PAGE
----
[TWO CLASSES OF MEDIEVAL CHURCHMEN.]
SEPARATION OF PHILOSOPHY FROM THEOLOGY.
The University proper, however, can hardly be dated earlier than the 12th century; and the important particulars in its first constitution are these:—First, the separation of Philosophy from Theology. To expound this, would be to give a chapter of mediaeval history. Suffice it to say that Aristotle and the awakening intellect of the 11th century were the main causes of it. Two classes of minds at this time divided the Church—the pious, devout believers (such as St. Bernard), who needed no reasons for their faith, and the polemic speculative divines (such as Abaelard), who wished to make Theology rational. It was an age, too, of stirring political events; the crusading spirit was abroad, and found a certain gratification even in the war of words. The nature of Universals was eagerly debated; but when this controversy came into collision with such leading theological doctrines as the Trinity and Predestination, it was no longer possible for Philosophy and Theology to remain conjoined.
A separation was effected, and determined the leading feature of the University system. The foundation was Philosophy, and the fundamental Faculty the Faculty of Arts. Bologna, indeed, was eminent for Law or Jurisprudence, and this celebrity it retained for ages; but the University of Paris, which is the prototype of our Scottish Universities, as of so many others, taught nothing but Philosophy—in other words, had no Faculty but Arts—for many years. Neither Theology, Medicine, nor Law had existence there till the 13th century.
Second, the system of conferring Degrees, after appropriate trials. These were at first simply a licence to teach. They acquired their commanding importance through the action of Pope Nicholas I, who gave to the graduates of the University of Paris, the power of teaching everywhere, a power that our own countrymen were the foremost to turn to account.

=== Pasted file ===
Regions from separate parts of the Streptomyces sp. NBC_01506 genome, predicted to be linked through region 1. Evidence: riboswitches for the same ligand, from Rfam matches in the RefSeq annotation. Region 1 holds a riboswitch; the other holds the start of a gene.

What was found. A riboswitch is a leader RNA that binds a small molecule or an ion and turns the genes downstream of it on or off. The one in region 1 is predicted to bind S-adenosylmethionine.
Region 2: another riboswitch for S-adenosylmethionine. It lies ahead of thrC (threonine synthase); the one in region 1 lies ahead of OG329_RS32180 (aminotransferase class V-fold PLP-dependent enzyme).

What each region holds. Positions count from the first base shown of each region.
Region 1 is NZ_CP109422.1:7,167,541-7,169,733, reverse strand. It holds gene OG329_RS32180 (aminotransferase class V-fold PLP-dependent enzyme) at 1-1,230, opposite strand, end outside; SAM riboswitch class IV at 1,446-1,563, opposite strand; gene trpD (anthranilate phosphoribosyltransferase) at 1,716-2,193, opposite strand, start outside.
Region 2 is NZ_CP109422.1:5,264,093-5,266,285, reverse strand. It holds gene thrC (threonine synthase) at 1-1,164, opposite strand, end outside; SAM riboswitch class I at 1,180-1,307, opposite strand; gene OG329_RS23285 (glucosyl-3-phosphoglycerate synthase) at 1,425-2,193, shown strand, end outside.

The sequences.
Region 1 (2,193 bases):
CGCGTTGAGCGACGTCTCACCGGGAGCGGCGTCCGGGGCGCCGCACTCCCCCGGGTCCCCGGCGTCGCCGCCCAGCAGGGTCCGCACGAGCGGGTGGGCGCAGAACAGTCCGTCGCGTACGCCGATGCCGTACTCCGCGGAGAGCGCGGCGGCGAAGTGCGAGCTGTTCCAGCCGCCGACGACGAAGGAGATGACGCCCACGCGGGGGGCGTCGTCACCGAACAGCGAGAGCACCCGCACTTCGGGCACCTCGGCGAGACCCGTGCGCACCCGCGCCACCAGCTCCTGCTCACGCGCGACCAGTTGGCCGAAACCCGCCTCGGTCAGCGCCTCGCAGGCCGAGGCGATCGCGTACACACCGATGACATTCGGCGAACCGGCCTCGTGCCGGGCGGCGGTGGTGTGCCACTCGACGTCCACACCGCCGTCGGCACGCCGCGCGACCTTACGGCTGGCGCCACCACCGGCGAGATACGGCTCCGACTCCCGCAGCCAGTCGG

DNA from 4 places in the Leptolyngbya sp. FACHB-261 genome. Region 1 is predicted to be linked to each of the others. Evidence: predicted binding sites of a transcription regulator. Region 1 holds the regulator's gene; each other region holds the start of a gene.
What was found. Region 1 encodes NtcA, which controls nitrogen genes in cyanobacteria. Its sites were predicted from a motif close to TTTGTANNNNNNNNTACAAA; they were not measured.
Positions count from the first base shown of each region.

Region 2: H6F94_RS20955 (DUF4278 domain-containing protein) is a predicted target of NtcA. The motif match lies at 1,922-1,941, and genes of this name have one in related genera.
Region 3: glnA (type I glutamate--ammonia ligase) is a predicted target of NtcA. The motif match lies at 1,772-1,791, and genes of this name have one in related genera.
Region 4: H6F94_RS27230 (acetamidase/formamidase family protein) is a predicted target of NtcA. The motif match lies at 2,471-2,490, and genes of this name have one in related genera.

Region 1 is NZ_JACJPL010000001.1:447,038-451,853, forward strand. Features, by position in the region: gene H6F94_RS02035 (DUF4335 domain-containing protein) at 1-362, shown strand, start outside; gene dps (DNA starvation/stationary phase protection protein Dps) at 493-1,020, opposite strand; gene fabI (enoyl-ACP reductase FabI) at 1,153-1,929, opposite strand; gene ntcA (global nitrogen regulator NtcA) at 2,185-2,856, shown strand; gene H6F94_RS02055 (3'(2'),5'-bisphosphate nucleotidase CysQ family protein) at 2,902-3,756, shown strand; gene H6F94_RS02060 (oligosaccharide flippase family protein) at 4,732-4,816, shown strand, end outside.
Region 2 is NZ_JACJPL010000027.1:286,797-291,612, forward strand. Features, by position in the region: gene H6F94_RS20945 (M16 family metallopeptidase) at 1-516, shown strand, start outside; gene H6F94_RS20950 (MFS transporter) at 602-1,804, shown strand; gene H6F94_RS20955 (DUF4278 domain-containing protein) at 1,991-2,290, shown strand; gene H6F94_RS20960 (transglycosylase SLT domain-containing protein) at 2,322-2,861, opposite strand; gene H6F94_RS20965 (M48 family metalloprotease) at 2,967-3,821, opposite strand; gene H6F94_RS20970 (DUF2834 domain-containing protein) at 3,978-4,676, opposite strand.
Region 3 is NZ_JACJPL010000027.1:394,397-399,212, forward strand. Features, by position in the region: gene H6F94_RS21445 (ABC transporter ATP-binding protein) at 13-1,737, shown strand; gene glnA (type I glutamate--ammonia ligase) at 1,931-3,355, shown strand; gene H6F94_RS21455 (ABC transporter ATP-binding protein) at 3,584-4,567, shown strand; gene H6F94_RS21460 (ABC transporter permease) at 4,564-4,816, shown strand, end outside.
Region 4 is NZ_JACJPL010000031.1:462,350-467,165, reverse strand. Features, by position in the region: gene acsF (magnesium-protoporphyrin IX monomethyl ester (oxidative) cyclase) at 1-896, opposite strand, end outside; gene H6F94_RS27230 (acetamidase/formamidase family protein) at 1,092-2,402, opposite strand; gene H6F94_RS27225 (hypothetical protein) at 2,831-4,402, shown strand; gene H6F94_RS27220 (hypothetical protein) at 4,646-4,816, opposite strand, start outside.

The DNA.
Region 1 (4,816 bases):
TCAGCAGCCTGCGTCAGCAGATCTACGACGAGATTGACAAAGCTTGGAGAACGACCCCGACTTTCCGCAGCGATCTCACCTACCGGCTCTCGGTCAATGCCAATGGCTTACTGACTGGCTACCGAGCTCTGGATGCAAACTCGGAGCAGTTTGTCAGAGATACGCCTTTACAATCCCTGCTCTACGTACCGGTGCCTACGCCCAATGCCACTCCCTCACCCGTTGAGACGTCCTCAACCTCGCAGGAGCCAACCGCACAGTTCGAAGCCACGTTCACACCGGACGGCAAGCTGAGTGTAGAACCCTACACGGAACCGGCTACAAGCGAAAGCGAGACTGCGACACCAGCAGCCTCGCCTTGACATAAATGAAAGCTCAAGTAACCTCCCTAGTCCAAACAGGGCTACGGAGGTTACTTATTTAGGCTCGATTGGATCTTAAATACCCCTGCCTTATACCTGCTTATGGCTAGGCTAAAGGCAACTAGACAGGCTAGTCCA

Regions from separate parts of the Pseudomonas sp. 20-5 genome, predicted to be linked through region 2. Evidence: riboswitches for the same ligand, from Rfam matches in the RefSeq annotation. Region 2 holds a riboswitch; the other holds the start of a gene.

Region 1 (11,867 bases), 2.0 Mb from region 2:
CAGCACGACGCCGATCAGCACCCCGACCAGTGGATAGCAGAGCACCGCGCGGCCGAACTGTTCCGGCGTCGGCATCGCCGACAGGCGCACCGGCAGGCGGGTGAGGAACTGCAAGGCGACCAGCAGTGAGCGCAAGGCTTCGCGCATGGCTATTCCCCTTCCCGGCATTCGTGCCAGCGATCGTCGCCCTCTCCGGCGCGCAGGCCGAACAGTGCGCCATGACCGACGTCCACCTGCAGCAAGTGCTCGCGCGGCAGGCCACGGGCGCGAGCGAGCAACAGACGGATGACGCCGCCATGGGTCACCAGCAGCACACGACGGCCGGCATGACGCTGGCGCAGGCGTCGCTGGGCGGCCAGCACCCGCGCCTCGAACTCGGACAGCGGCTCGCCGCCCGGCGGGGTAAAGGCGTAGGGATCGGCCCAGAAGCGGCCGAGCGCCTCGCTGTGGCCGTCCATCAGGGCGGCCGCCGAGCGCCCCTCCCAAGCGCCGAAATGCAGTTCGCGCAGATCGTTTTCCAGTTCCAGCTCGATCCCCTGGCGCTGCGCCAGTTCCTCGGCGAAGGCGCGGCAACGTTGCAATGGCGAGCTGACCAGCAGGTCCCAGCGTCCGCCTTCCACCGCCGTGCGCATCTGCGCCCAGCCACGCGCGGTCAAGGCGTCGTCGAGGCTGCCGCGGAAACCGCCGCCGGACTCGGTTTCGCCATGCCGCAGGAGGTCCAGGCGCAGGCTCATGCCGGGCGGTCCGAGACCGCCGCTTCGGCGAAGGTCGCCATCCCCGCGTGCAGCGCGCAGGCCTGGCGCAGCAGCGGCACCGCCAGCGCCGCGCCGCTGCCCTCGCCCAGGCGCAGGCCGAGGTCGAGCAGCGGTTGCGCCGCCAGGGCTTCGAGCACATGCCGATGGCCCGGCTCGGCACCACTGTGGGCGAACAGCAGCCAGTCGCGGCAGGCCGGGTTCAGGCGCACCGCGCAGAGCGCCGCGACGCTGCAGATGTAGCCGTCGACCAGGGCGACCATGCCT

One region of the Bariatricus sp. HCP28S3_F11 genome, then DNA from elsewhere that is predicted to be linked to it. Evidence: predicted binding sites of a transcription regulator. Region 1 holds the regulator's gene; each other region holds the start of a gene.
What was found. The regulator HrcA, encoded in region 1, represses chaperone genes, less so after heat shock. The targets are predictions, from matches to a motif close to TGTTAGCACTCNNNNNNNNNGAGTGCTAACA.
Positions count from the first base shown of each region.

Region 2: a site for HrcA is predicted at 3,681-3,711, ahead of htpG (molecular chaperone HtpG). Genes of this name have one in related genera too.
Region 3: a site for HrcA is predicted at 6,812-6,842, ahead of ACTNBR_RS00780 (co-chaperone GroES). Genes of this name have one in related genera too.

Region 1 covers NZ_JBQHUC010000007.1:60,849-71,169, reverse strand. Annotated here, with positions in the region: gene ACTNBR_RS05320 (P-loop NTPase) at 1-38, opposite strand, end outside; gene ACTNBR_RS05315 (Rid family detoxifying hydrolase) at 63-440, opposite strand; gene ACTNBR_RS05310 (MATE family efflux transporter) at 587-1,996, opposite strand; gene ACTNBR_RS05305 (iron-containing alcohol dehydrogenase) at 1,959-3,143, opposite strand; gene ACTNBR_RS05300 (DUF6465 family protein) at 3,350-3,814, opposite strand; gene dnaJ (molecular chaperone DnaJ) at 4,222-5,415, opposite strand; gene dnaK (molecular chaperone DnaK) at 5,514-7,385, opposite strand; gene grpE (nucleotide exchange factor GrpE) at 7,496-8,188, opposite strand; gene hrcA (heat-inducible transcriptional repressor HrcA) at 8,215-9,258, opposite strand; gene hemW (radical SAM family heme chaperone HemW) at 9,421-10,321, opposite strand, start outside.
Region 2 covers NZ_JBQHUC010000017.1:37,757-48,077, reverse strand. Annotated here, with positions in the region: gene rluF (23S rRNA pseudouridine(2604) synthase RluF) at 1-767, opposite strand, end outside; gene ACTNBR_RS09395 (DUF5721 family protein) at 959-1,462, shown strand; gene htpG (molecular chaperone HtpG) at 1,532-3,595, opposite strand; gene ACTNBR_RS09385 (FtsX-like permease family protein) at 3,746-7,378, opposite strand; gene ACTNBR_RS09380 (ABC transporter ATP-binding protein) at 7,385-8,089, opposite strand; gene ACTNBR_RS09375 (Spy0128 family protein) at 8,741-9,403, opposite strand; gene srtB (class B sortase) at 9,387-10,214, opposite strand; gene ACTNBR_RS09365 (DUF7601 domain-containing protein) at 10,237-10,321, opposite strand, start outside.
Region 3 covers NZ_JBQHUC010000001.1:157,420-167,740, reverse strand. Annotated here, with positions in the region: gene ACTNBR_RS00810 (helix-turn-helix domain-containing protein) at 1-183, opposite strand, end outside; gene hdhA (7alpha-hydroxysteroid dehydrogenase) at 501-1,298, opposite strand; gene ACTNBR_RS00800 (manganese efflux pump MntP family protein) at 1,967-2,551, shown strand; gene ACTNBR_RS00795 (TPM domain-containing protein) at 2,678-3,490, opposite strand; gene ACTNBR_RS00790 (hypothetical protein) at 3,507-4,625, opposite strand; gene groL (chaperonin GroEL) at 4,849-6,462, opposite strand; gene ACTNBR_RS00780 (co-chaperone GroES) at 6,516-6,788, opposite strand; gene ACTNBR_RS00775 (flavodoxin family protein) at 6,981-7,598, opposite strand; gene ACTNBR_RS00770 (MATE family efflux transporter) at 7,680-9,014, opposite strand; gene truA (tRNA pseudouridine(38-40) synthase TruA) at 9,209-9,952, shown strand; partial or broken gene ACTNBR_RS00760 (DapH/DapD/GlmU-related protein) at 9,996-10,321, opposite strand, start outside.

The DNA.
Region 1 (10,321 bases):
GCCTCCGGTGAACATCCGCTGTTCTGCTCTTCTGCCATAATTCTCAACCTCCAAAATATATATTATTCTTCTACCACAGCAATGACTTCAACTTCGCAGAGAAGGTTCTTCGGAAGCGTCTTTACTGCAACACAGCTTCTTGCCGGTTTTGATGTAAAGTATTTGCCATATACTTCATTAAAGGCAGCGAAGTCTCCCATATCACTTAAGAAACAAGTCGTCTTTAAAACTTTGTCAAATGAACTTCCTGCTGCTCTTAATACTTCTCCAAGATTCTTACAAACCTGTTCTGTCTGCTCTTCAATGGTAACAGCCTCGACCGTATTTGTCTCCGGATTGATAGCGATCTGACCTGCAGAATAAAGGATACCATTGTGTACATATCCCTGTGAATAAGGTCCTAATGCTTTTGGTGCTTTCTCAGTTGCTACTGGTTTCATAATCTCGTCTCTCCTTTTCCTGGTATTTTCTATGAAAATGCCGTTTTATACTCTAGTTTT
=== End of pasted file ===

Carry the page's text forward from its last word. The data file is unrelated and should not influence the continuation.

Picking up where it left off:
Third, the Organisation of the primitive University. Europe was unsettled; even in the capitals, the civil power was often unhinged. Wherever multitudes came together, there was manifested a spirit of turbulence. The Universities often exemplified this fact; and it was found necessary to establish a government within themselves. The basis was popular; but, while, in Paris, only the teaching body was incorporated, in Bologna, the students had a voice. They elected the Rector, and his jurisdiction was very great indeed, and much more important than speechifying to his constituents. His Court had the power of internal regulation, with both a civil and criminal jurisdiction. The Scotch Universities, on this point, followed Bologna; and that fact is the remote cause of this day’s meeting.
THE UNIVERSITIES OF SCOTLAND FOUNDED.